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No, really. Just think about it. All the holiday parties and festivities have food, plenty of food and what food! There are the traditional holiday goodies that only come out this time of the year, along with all the other things that I have made it a habit to avoid. And this year, all of these goodies come on top of what seems to be weekly articles on obesity, the obesity epidemic, the relationship between obesity and cancer occurrence, or the relationship between obesity and cancer recurrence.
I can’t resist all the goodies, and so I indulge even though I am fully aware that I shouldn’t. You see, I am morbidly obese. The first time I heard that phrase, I was shocked. I had always thought of myself as just fat. Morbid means “death,” and I was startled to think that my fatness could kill me. I knew there were consequences, but death just seemed a bit extreme. My weight may or may not kill me, but to complicate the issue, I have breast cancer that just loves the estrogen hanging out in the millions and millions of fat cells in my body. I take an aromatase inhibitor daily in an effort to block the estrogen in my body as I try to eat only good things so I don’t make any more fat cells, and I try to exercise to make the existing fat cells go away.
Losing weight ain’t easy. I have lost 83 pounds in the five years since my diagnosis. Some people think, “Only 83 pounds in five years—surely you’re not trying” but are too polite to voice the thought I clearly see on their faces.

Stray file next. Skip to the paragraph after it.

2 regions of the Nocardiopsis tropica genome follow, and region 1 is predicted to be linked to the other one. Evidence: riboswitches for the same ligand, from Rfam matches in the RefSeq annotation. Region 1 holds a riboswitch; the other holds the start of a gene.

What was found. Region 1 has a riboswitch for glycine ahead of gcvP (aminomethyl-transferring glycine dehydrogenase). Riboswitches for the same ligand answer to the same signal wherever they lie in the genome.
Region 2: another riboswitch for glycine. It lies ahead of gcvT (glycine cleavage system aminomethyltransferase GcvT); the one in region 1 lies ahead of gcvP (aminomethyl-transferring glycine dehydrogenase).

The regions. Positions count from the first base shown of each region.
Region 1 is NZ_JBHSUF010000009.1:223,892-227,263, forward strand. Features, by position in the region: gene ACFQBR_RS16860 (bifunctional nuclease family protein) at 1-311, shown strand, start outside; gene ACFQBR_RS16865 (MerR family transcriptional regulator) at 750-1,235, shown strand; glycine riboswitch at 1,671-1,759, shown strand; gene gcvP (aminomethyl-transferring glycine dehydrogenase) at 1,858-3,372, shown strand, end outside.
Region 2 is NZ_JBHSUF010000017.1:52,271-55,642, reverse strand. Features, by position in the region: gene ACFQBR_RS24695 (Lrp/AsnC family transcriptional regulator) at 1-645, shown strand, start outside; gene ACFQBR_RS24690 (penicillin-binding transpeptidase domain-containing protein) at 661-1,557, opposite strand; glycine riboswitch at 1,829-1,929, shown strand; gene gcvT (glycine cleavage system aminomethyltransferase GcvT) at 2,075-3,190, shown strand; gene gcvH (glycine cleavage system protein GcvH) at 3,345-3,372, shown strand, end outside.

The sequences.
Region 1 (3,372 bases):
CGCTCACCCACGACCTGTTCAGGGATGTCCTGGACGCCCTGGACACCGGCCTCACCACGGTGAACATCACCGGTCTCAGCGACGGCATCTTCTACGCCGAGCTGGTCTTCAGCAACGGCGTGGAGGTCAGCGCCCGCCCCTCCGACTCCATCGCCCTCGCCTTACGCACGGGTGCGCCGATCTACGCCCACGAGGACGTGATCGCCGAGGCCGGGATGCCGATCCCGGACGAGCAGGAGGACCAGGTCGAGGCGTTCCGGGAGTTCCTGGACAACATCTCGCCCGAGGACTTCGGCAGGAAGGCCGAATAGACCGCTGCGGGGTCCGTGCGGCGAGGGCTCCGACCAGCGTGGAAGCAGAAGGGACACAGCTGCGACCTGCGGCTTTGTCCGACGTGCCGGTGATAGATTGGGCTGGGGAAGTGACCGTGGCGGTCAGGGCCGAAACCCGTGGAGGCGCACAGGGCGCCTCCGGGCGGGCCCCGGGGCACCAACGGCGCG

Others say “Wow! 83 pounds! Terrific! How did you do it?” and then genuinely listen to what I have to say.
My thoughts on the subject are somewhere in the middle. I was doing a very slow but steady weight loss the last few years. No worries, that’s supposed to be more effective long-term than a quick loss. About a year ago, I plateaued. This happens, but it went on for six months. Then I had the wrong kind of breakthrough and started putting on a few pounds a month, even though I felt well enough to add yoga and pilates to my exercise routine. I had almost lost all hope when I saw my oncologist in the spring. She changed my diet and the weight started coming off again, slowly.
As I said, it ain’t easy. I weigh myself every day. Everyone says not to do that, and once a week is best. What do they know? When I see the number on the scale go up, it encourages me to try a little harder. And when I see the number on the scale go down, it encourages me even more to try a little harder. Either way, it’s win-win for me. In the fall, I gave myself a good talking to and came up with a realistic, written plan for my weight goals month by month. I did great, in spite of Thanksgiving with its leftovers, and entered December a few pounds ahead of the plan. Fantastic!
My goal for December is to lose four pounds. So far I have gained three. So, now do you see why I call December a deadly month? It’s not that “no” has vanished from my vocabulary, but it’s just so hard to say it when there are cookies in my mouth. But I’ll keep plugging away, one day at a time and one pound at a time. I have another few weeks to go, so I should be able to lose a couple more pounds, shouldn’t I? Stay tuned and you’ll find out.